Force decimal point instead of comma in HTML5 number input (client-side)

I have seen that some browsers localize the input type="number" notation of numbers.

So now, in fields where my application displays longitude and latitude coordinates, I get stuff like "51,983" where it should be "51.982559". My workaround is to use input type="text" instead, but I'd like to use the number input with correct display of decimals.

Is there a way to force browsers to use a decimal point in the number input, regardless of client-side local settings?

(It goes without saying that in my application I anyway correct this on the server side, but in my setup I also need it to be correct on the client side (because of some JavaScript)).

Thanks in advance.

UPDATE As of right now, checking in Chrome Version 28.0.1500.71 m on Windows 7, the number input just does not accept decimals formatted with a comma. Proposed suggestions with the stepattribute do not seem to work.

http://jsfiddle.net/AsJsj/

Answers


With the step attribute specified to the precision of the decimals you want, your html5 numeric input will accept decimals. eg. to take values like 10.56; i mean 2 decimal place numbers, do this:

<input type="number" step="0.01" min="0" lang="en" value="1.99">

You can further specify the max attribute for the maximum allowable value.

Edit Add a lang attribute to the input element with a locale value that formats decimals with point instead of comma


Currently, Firefox honors the language of the HTML element in which the input resides. For example, try this fiddle in Firefox:

http://jsfiddle.net/ashraf_sabry_m/yzzhop75/1/

You will see that the numerals are in Arabic, and the comma is used as the decimal separator, which is the case with Arabic. This is because the BODY tag is given the attribute lang="ar-EG".

Next, try this one:

http://jsfiddle.net/ashraf_sabry_m/yzzhop75/2/

This one is displayed with a dot as the decimal separator because the input is wrapped in a DIV given the attribute lang="en-US".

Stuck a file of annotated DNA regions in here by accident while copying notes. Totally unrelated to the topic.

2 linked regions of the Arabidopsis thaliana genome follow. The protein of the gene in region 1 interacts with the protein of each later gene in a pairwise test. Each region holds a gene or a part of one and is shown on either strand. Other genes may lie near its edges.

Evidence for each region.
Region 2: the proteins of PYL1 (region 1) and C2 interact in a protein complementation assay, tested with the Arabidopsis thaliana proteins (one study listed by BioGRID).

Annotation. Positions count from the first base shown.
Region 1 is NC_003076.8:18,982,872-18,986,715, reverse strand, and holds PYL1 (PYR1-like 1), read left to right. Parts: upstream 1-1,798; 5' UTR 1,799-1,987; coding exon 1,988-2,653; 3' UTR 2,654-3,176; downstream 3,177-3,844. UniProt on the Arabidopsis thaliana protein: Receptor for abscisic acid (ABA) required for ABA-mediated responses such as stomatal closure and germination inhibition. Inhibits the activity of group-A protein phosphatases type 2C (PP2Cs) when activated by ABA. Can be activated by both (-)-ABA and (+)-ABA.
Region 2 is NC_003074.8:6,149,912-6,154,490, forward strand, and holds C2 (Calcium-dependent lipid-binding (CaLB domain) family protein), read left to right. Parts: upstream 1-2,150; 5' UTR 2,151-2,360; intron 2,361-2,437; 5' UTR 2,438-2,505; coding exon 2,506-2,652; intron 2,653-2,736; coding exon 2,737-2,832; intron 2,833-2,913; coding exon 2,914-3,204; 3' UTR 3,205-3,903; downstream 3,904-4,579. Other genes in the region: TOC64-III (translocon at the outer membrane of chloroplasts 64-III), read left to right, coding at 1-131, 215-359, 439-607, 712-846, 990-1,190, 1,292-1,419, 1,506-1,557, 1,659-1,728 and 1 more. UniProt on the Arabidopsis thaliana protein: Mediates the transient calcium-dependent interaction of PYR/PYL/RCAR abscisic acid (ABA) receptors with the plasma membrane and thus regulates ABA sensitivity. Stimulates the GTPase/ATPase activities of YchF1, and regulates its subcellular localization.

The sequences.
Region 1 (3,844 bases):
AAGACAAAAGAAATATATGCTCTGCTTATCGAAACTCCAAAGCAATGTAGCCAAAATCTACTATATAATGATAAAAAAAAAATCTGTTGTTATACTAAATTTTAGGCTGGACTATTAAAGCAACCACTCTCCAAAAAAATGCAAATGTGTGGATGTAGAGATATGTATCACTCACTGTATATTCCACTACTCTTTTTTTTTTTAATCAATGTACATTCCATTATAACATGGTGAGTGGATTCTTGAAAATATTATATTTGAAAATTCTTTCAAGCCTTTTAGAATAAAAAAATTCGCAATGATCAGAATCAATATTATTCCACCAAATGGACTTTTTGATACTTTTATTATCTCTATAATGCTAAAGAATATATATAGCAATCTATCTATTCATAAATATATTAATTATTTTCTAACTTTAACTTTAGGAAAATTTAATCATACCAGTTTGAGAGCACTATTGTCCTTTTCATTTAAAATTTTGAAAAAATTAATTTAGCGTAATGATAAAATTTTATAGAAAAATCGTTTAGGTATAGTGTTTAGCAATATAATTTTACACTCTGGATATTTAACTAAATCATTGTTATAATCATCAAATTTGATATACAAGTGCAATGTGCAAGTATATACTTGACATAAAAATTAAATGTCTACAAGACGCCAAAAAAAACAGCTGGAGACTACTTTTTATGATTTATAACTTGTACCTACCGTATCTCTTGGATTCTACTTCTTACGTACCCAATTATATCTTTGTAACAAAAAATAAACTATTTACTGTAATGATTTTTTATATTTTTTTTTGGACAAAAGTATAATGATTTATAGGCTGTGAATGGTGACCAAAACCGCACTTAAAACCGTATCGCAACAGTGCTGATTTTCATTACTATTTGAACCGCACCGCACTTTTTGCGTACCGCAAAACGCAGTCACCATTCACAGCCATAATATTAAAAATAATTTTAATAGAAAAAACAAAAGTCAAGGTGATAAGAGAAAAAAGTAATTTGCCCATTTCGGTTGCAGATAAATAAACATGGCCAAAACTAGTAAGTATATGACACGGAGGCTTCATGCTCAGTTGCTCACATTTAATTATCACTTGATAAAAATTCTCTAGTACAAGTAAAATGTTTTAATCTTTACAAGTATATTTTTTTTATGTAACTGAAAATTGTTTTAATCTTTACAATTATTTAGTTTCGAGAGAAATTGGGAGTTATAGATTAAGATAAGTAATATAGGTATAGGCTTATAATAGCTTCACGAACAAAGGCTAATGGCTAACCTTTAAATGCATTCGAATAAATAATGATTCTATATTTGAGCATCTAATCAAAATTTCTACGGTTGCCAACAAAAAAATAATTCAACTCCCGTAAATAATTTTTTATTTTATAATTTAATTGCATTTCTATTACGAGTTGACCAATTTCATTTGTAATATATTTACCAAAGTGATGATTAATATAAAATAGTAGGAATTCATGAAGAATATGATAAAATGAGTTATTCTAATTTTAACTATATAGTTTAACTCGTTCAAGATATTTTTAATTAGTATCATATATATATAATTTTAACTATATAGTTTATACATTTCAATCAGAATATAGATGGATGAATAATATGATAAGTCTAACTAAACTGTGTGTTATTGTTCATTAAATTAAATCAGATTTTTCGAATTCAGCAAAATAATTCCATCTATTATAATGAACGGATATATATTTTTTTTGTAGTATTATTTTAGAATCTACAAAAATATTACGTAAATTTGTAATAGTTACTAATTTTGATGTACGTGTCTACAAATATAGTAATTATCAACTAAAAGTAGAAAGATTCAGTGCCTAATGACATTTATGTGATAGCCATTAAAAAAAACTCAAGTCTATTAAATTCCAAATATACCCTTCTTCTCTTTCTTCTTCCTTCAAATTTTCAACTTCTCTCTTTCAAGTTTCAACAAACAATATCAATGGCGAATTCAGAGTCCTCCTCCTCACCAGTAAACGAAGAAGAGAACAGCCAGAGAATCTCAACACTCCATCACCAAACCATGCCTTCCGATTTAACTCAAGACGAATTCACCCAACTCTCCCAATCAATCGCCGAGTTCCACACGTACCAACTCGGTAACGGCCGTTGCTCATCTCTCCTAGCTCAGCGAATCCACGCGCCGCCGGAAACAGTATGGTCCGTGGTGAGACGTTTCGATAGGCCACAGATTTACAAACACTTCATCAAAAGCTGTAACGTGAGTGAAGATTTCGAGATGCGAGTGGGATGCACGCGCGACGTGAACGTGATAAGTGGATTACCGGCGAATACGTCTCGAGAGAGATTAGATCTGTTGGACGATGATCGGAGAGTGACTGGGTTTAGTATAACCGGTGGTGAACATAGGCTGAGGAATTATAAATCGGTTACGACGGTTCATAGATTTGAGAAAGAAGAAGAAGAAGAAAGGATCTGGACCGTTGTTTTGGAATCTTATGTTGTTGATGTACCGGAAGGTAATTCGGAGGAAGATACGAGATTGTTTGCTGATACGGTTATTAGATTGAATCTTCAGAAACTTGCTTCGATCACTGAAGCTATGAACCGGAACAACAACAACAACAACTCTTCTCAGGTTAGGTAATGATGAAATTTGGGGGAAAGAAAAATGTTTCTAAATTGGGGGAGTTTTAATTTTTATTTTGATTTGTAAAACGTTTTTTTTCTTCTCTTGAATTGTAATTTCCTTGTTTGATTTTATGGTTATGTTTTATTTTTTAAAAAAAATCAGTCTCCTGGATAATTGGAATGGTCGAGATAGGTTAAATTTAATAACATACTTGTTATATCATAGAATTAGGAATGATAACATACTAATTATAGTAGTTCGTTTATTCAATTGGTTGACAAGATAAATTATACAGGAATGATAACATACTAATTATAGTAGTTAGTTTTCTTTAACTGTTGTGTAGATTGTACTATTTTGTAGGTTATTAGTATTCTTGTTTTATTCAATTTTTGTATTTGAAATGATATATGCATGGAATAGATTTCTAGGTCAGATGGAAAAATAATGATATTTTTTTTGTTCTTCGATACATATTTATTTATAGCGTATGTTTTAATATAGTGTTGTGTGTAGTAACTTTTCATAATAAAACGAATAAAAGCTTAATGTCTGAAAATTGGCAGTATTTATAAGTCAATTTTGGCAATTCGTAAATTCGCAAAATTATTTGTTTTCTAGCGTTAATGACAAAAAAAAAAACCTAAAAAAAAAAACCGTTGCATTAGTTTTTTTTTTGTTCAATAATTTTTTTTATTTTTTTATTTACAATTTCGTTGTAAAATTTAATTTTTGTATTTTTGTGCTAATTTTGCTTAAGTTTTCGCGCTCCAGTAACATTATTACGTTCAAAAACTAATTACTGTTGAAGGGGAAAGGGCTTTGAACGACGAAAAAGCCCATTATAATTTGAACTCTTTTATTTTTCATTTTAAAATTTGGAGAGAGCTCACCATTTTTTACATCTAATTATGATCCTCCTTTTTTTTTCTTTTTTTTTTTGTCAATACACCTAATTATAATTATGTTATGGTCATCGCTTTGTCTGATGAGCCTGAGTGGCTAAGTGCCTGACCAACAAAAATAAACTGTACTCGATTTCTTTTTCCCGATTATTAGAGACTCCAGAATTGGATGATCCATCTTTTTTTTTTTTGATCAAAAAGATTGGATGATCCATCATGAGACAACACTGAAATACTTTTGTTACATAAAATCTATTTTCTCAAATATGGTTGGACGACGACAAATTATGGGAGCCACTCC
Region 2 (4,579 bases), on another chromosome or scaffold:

So, a solution you may resort to is to wrap your numeric inputs with a container element that is set to use a culture that uses dots as the decimal separator.


According to the spec, You can use any as the value of step attribute:

<input type="number" step="any">

Sadly, the coverage of this input field in the modern browsers is very low:

http://caniuse.com/#feat=input-number

Therefore, I recommend to expect the fallback and rely on a heavy-programmatically-loaded input[type=text] to do the job, until the field is generally accepted.

So far, only Chrome, Safari and Opera have a neat implementation, but all other browsers are buggy. Some of them, don't even seem to support decimals (like BB10)!


Use lang attribut on the input. Locale on my web app fr_FR, lang="en_EN" on the input number and i can use indifferently a comma or a dot. Firefox always display a dot, Chrome display a comma. But both separtor are valid.


I don't know if this helps but I stumbled here when searching for this same problem, only from an input point of view (i.e. I noticed that my <input type="number" /> was accepting both a comma and a dot when typing the value, but only the latter was being bound to the angularjs model I assigned to the input). So I solved by jotting down this quick directive:

.directive("replaceComma", function() {
    return {
        restrict: "A",
        link: function(scope, element) {